We’re honored that Anne Dinan, an internationally recognized jewelry and visual artist and instructor, agreed to post a guest blog.
I am beyond excited to be able to create blue ceramic decals from my own imagery and use them in my enamel art. Using my personal imagery in my work is important for me. I am absolutely loving the new CerPrint True Blue cartridge. It switched out with the True Black cartridge in my CerPrint 3500 laser printer so easily and cleanly. The color is gorgeous and I am getting different shades of blue depending on firing temperature and time.
I love to experiment with decals in enameling because the possibilities are endless as far as coloring, firing at different temperatures to get different results, and layering decals to mention a few. With the dandelion piece, I experimented with CerPrint True Blue using a higher temp in the kiln and got a pretty shade of light green. I am currently learning an alternative photo process called cyanotype. It also involves imagery and the results are blue. There is the possibility of these two techniques merging in some way. It’s too early to tell.
Sometimes when I am working with a new product and experimenting, I will use both sides of an enameled piece to apply a decal. It gives me more space to try a different image, and on the reverse side I can see how the decals are holding up to multiple firings. The CerPrint True Blue decals held up beautifully.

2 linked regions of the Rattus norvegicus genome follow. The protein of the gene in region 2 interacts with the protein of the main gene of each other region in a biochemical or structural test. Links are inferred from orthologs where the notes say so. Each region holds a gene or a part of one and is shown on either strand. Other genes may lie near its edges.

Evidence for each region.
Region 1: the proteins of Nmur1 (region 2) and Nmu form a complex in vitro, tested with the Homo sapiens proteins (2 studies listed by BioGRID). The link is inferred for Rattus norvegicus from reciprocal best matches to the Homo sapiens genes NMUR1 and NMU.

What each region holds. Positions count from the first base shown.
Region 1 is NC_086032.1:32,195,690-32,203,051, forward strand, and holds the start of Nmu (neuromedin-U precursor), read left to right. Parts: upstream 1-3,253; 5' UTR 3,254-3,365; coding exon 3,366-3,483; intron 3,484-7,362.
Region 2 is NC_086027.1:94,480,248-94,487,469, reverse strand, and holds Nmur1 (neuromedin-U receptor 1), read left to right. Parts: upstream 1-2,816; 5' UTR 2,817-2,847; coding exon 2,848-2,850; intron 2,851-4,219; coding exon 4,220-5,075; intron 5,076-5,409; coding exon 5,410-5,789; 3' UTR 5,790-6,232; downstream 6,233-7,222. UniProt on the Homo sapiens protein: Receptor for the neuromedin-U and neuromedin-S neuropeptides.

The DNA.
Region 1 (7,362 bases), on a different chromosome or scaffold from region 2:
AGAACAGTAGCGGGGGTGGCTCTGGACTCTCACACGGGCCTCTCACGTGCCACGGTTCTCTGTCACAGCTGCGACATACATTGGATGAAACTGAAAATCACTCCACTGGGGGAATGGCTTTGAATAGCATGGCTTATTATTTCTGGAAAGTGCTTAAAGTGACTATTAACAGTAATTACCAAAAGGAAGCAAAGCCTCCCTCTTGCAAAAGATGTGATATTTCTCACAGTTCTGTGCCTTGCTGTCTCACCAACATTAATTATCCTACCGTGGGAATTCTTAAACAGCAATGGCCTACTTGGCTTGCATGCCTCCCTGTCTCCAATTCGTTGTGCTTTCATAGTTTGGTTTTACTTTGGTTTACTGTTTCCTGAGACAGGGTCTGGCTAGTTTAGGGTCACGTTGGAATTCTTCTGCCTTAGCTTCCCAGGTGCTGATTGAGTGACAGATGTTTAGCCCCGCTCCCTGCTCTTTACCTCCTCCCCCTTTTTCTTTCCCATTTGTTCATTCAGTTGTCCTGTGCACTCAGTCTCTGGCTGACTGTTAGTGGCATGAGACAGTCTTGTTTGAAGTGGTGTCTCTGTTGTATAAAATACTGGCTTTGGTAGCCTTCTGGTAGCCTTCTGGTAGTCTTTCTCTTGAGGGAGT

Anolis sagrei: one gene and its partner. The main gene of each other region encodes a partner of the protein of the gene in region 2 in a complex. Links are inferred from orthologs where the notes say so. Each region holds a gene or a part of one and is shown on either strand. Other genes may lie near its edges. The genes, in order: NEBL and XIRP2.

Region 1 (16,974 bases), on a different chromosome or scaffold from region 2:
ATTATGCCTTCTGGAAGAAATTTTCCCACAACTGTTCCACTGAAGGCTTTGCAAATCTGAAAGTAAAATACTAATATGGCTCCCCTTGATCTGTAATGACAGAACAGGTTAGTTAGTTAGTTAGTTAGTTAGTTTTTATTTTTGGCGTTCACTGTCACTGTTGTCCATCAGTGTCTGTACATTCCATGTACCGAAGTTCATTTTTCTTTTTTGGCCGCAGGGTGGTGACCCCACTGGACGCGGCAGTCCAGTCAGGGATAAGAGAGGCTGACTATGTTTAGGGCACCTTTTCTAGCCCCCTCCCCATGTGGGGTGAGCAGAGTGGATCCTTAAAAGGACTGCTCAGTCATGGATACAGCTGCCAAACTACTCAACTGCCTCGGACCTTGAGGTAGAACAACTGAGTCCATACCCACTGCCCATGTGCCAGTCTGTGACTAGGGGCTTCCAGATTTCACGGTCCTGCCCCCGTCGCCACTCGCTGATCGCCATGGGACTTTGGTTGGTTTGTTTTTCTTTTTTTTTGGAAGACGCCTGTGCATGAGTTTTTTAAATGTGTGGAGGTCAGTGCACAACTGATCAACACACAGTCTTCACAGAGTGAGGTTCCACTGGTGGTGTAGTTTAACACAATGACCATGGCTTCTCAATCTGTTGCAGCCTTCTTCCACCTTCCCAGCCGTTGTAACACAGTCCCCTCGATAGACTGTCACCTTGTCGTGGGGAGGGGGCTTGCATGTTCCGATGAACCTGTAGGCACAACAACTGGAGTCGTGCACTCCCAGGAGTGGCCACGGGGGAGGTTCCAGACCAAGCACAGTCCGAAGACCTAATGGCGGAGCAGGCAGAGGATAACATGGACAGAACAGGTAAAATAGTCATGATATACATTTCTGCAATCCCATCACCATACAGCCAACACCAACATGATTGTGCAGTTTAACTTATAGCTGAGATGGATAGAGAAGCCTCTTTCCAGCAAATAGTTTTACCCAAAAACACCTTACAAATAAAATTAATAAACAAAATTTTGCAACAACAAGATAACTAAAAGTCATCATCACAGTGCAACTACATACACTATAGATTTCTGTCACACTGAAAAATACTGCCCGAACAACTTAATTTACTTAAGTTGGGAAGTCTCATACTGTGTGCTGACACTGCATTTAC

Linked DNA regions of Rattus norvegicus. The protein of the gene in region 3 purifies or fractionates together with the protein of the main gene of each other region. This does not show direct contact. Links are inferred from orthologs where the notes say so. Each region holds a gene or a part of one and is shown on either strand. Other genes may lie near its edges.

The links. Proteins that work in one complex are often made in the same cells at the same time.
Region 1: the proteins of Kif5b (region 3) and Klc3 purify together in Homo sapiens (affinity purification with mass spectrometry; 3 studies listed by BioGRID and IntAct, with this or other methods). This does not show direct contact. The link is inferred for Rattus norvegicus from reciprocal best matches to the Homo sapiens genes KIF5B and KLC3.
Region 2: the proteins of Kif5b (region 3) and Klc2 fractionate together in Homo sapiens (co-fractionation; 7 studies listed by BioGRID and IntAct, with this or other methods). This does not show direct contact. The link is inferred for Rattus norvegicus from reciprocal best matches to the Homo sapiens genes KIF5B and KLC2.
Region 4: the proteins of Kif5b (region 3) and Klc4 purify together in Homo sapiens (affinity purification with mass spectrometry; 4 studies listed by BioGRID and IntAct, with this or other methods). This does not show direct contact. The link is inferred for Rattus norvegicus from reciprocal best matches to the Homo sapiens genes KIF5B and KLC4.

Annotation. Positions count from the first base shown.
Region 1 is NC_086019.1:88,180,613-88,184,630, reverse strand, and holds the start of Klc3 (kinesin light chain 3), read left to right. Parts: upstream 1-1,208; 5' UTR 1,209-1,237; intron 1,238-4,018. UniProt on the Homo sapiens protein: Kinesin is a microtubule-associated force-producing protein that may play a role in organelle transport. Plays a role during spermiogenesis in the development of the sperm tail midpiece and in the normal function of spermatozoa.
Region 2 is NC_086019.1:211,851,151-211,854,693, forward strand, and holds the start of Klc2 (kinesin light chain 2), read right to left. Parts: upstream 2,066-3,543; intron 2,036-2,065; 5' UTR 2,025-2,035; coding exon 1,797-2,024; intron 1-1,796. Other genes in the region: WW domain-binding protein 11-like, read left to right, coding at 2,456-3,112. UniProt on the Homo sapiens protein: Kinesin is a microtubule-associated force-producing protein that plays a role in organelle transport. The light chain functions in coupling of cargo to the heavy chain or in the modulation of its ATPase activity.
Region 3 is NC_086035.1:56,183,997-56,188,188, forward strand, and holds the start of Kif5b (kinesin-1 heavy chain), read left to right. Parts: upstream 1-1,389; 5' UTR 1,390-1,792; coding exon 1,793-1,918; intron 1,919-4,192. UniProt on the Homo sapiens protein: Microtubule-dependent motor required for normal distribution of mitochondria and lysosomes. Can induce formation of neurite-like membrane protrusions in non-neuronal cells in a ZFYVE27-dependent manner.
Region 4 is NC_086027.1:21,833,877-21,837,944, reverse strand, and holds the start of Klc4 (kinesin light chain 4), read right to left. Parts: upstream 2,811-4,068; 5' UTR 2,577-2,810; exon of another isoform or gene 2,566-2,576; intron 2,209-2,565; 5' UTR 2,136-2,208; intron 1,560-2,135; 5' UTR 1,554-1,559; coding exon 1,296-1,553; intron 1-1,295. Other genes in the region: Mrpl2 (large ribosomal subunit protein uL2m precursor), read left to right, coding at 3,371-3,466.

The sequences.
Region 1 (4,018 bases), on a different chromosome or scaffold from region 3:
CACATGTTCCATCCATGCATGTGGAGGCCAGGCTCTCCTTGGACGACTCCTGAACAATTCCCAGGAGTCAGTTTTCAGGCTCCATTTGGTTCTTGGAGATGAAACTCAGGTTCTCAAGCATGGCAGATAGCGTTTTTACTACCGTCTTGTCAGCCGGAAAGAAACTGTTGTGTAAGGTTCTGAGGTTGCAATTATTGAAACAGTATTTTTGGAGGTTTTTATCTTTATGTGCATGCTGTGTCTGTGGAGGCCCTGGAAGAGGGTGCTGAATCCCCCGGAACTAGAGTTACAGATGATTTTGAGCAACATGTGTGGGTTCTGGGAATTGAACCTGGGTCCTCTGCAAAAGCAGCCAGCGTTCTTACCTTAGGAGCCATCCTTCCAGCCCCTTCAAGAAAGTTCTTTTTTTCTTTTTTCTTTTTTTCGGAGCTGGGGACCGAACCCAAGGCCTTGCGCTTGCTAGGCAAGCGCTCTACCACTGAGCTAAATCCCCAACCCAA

Using multiple firings with CerPrint decals to add painted colors over top of a base decal would definitely work for artists using many colors. I just have not gotten to it yet. Soon. In enameling there are many options for coloring. My favorite is china paints.
I am continuing to edit my photos so they are as clear with as much high contrast as possible and experimenting with different temperatures and time in the kiln. I’m also experimenting with merging the cyanotype process to enamels.
For the blue enamel platter shown here, I prepared the copper first by cleaning it very well using a glass brush and some copper cleaner. Sometimes I use an acid bath. After I cleaned the copper, I used a surfactant to ensure the grains of enamel distribute evenly. Next, I brush or spray some gum with distilled water on the piece before sifting the enamel evenly onto the copper. After the copper dried, I fired it in the kiln around 1450 degrees Fahrenheit until the surface was glossy. I repeated the process for the reverse side after the piece cooled and I cleaned the edges. Next, I applied my decal by using some gum arabic to hold it in place. I slid the decal over the gum and used my finger to push out any air bubbles, excess gum etc.. Then I went over it again with a lintless paper towel, making sure I had good contact and there were no air bubbles. I let it dry overnight then fired it until the surface was glossy.
Anne Dinan attended the School of Museum School of Fine Arts in Boston where she studied welding, photography and lithography. After learning everything she could about metals, she turned to glass where she learned how to blow, cast, fuse, slump, and more. The natural progression of things led to vitreous enamels, which she has been exploring for over twenty years. Dinan, a member of the Enamelist Society and a juried member of the League of New Hampshire Craftsmen, has presented her unique and diverse pieces at many national and international shows. She teaches enameling and creative techniques through popular online classes (@STUDIOo2B2 on Facebook; @AnneDinan on Instagram) and at workshops in Pennsylvania, Massachusetts and New Hampshire. Several of Dinan’s pieces are featured in the CerPrint Artist Gallery.